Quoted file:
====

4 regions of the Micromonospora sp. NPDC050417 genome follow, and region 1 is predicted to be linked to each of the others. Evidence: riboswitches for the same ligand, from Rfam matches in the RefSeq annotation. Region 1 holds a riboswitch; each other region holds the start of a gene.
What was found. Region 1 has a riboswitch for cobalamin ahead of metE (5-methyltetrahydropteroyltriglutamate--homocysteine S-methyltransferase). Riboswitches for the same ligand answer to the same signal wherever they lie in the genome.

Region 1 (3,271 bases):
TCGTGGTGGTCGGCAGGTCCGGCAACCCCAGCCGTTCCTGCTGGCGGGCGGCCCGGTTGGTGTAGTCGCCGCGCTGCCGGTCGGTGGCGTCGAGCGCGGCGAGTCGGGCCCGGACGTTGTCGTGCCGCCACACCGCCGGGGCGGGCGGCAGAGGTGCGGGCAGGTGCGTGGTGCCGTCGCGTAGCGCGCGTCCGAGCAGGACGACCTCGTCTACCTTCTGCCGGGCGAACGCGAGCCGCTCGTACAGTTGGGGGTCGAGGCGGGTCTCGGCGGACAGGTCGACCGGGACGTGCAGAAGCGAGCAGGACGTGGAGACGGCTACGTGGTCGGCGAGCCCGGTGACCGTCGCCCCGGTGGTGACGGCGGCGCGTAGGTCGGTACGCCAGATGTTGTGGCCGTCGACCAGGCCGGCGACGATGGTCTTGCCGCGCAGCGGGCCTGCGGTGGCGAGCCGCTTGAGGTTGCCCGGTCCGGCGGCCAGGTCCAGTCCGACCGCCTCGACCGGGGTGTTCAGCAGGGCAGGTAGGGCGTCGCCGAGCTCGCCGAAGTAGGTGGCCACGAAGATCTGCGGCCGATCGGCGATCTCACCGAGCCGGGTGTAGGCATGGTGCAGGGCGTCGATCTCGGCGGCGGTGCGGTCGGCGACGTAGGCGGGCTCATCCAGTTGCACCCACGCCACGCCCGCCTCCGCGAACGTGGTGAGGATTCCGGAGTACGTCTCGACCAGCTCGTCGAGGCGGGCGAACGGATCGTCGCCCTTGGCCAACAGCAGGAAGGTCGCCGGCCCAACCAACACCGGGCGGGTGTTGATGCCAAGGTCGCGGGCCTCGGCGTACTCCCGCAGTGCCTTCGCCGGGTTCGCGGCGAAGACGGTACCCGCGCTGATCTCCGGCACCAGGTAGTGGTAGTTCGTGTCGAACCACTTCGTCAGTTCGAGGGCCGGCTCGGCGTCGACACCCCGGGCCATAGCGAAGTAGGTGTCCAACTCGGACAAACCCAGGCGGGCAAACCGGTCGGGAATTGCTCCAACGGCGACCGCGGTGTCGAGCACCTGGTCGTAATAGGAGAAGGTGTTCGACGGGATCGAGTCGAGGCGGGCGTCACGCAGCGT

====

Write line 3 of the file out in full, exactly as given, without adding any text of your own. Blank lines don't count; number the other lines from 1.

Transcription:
Region 1 (3,271 bases):